When Americans think of exporting goods, they rarely, if ever, think of ethanol. But America has a growing ethanol export industry being constrained by the Environmental Protection Agency(EPA). A few minor changes to rules within the EPA can create a substantial increase in ethanol exports, which means more work for everyone in the value chain for ethanol from the farmer to tanker. Creating more demand for your product makes economic sense.
The Renewable Fuel Standard (RFS) is a federal program that requires transportation fuel to contain a minimum amount of renewable fuels. The program originated in the Energy Policy Act of 2005, H.R. 6. The RFS was later amended with the passage of the Energy Independence and Security Act of 2007, H.R.6. The statute required the U.S. to use four billion gallons of renewable fuel starting in 2006 reaching thirty-six billion gallons in 2022.
In the current system, Renewable Identification Numbers (RINs) are generated for each denatured gallon of ethanol produced in the U.S. When the biofuel is exported the RINs are retired, satisfying the Renewable Volume Obligation (RVO). It is important to remember, the RINs themselves have value, and are traded like commodities.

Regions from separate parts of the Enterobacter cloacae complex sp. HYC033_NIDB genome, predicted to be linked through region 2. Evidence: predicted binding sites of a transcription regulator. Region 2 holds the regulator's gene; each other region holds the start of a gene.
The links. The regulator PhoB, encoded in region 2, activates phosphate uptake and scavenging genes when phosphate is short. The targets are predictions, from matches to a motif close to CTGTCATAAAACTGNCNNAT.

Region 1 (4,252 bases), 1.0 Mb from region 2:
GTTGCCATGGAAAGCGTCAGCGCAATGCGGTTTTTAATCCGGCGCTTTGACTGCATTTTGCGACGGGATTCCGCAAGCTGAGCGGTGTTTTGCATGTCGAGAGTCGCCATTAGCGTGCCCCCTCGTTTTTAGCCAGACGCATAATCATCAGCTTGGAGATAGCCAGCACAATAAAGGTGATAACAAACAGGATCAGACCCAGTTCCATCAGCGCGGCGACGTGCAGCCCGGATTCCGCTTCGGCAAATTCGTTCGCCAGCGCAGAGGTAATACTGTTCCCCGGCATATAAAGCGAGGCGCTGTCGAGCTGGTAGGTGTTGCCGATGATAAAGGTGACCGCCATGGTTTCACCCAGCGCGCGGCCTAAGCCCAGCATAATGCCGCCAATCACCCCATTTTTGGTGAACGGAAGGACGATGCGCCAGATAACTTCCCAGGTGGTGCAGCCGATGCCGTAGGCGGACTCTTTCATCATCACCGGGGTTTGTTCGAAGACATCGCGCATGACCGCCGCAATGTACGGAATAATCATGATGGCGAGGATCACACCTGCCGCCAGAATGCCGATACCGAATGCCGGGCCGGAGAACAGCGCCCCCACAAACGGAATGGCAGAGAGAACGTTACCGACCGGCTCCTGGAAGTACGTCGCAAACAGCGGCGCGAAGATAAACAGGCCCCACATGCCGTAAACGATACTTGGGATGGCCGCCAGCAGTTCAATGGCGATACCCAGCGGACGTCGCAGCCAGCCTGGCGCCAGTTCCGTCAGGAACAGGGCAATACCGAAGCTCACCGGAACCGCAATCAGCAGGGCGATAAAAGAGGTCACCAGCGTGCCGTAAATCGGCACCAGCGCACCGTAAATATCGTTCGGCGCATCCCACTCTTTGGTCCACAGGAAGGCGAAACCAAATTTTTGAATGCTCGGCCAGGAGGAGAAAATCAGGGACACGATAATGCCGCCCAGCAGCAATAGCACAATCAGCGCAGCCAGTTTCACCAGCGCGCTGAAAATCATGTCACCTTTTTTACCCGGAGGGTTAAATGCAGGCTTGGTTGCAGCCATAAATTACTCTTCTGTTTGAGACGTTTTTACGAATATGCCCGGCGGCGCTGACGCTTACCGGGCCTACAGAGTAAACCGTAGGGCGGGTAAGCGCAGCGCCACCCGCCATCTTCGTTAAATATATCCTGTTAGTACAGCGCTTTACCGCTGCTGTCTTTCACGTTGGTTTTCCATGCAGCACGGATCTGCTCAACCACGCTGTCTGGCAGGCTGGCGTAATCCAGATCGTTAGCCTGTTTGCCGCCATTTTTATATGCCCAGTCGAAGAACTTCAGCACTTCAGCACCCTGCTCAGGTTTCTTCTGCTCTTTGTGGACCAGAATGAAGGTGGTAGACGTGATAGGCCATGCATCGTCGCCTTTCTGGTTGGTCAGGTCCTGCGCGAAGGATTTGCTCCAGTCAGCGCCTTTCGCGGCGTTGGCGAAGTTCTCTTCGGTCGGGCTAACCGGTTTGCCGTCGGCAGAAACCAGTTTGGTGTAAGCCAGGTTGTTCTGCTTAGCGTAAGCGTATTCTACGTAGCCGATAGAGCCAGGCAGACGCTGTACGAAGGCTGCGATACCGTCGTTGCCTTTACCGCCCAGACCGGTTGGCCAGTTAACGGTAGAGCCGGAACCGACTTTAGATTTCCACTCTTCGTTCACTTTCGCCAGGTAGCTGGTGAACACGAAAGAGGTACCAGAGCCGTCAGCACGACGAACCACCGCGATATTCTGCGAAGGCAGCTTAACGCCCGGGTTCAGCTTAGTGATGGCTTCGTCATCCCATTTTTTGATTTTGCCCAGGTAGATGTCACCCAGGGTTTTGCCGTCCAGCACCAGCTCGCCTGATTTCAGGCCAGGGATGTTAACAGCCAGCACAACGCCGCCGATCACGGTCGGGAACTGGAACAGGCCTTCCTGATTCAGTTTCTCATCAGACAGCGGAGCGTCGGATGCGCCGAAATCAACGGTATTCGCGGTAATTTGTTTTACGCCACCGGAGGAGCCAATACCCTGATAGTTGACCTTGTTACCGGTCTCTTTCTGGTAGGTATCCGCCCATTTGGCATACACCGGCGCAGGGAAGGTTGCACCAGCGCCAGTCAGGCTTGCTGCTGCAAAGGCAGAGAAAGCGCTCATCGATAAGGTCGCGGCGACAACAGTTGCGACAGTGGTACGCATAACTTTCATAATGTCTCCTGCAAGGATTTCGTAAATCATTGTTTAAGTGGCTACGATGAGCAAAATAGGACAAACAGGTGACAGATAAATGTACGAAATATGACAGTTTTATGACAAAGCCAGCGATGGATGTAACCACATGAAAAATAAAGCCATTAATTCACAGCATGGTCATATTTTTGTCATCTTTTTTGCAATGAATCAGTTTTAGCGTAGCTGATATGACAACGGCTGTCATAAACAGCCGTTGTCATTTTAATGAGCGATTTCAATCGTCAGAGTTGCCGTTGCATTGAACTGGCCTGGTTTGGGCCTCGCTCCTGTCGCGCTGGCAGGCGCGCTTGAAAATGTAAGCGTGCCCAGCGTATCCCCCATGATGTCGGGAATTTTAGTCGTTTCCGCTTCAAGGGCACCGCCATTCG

Blending ethanol domestically results in RIN value that encourages increased ethanol production and use. The majority of export gallons are never assigned a RIN. The export gallons that are assigned RINs also receive a matching RVO, thus creating a disincentive for exporting ethanol relative to domestic blending of both US-produced ethanol and imported ethanol.
The President and the EPA can make two minor changes to EPA rules to increase the amount of ethanol exported, thereby increasing overall U.S. exports. [Read more…]